This week we had the chance to ask Jason Yiasemis some questions about his short film Hermanos, and his thoughts on the filmmaking process and short film industry in general. Here’s what he had to tell us…
Interviewer: What inspired you to make this film?
Jason Yiasemis: I heard about a court case where a gang had spread throughout California by filling small towns with the next generation and in low level government positions. I just thought that was so fascinating. I couldn’t get the story out of my head. I was tired of working on a lot of clothing commercials at the time and I really wanted to make something for myself. So I raised some funds through friends and crowdfunding and made ‘Hermanos’.
Interviewer: From the lessons you have learned through your experience, what advice would you like to give to aspiring filmmakers?
Jason Yiasemis: Be flexible enough to tell a story within the budget you have. ‘Hermanos’ was initially planned as a feature. I broke down a treatment and realized pretty early on that if I wanted to make this myself, I had to start small and approach this as more of a slice of that film that still worked as its own story. Take advantage of unique locations you have access to. If you’ve got friends that can help out in any way, ask them. Through a process like this, you really learn how to stretch a dollar and that will only benefit you as your career takes off.
Interviewer: Gangster movies tend to have a stereotypical storyline. How do you define your storytelling style? Will you be exploring this genre further in your future films?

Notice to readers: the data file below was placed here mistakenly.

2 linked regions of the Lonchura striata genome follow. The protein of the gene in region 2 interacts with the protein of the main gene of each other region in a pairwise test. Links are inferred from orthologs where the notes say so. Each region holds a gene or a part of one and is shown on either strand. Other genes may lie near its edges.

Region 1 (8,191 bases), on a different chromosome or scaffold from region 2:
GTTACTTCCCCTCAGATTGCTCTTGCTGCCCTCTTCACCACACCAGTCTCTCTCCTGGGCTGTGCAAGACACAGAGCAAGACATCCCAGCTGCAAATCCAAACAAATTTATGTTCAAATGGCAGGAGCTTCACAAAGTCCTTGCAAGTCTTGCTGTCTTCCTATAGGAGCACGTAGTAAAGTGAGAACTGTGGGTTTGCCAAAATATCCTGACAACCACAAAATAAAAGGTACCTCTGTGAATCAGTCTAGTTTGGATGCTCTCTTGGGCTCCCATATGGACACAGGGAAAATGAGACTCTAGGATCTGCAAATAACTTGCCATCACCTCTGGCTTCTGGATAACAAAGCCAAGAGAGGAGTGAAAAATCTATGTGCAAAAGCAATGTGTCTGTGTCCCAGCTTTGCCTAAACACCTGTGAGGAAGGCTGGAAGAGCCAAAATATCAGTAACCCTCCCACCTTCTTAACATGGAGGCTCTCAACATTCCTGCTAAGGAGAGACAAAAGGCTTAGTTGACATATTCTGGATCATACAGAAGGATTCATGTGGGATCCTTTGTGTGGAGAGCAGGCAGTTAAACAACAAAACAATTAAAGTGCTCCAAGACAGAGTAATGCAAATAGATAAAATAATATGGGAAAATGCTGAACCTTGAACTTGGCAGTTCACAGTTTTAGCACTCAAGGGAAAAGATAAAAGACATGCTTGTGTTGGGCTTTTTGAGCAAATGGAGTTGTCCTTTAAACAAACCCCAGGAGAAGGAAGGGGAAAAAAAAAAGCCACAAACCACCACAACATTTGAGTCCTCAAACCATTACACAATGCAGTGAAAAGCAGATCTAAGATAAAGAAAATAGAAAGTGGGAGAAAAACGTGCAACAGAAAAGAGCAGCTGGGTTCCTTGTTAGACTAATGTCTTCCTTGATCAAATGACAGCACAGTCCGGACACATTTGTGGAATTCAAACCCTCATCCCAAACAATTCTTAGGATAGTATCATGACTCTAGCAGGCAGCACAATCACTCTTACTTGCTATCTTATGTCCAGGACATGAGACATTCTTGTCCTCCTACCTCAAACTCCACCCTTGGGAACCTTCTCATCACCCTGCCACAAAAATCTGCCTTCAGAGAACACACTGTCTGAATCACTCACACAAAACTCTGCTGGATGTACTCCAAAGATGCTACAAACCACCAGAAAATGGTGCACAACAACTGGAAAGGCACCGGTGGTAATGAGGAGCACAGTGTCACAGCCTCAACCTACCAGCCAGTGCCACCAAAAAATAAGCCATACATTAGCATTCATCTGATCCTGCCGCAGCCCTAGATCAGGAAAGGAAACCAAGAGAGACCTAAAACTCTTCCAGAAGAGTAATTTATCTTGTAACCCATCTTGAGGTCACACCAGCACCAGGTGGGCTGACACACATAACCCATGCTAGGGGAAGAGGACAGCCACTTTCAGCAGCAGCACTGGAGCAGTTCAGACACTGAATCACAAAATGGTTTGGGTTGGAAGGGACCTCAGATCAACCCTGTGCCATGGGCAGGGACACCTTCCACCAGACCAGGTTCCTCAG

Jason Yiasemis: Gangster films tend to have a lot of violence, but not a lot of heart. If you look at the real classics of the genre like Goodfellas or The Sopranos, the real emphasis is on exploring the characters. Shoot outs and criminal acts are just part of the set dressing. I’d say focus on character relationships is a major part of my storytelling style. I kept asking when writing this script, what would it look like if your father forced you to be in a gang? What would it look like if everyone you knew idolized a killer?
I’d also say on a visual level, I didn’t want to just do a typical shot-reverse shot rhythm. We put in a good deal of unique tracking shots, low angles and tried to have a few surprising character reveals that ended up becoming part of my visual style in later projects. I would absolutely love to return to the gangster genre in the future and the world of ‘Hermanos’ as well.
Interviewer: Why do you think Short films are important?
Jason Yiasemis: Shorts are a phenomenal way to tell a story. Not everything works as a feature film or a series. There’s just so much content these days that things become overwhelming and you want to watch something in a condensed period of time that fits your interests. Look at how big platforms like Youtube and TikTok have become. I also think shorts are crucial for building up a filmmaker’s skill sets. It’s an incredible environment to learn how to tell a story. If you can craft a quality scene, you can create a quality short and eventually a feature film. I often joked with my friends that my short is the most expensive resume ever made.
Interviewer: Where do you see the film industry going in the next 3-5 years?
Jason Yiasemis: I think the industry is going to continue on the trend of big blockbusters in cinemas and mid budget projects taking a gamble on a few weeks in theaters then quick VOD releases. That said, I don’t think these 300-400 million dollar budgets are feasible for anything that isn’t already a massive IP. The Blumhouses of the industry realized years ago that horror can be done under 10 million for huge returns. I think it’s a matter of time before we see comedies and rom coms follow that same model, especially looking at how Marvel or the Fast franchises are trending downward. Again, tell the story with the budget you have.
Watch Full Short Film Here: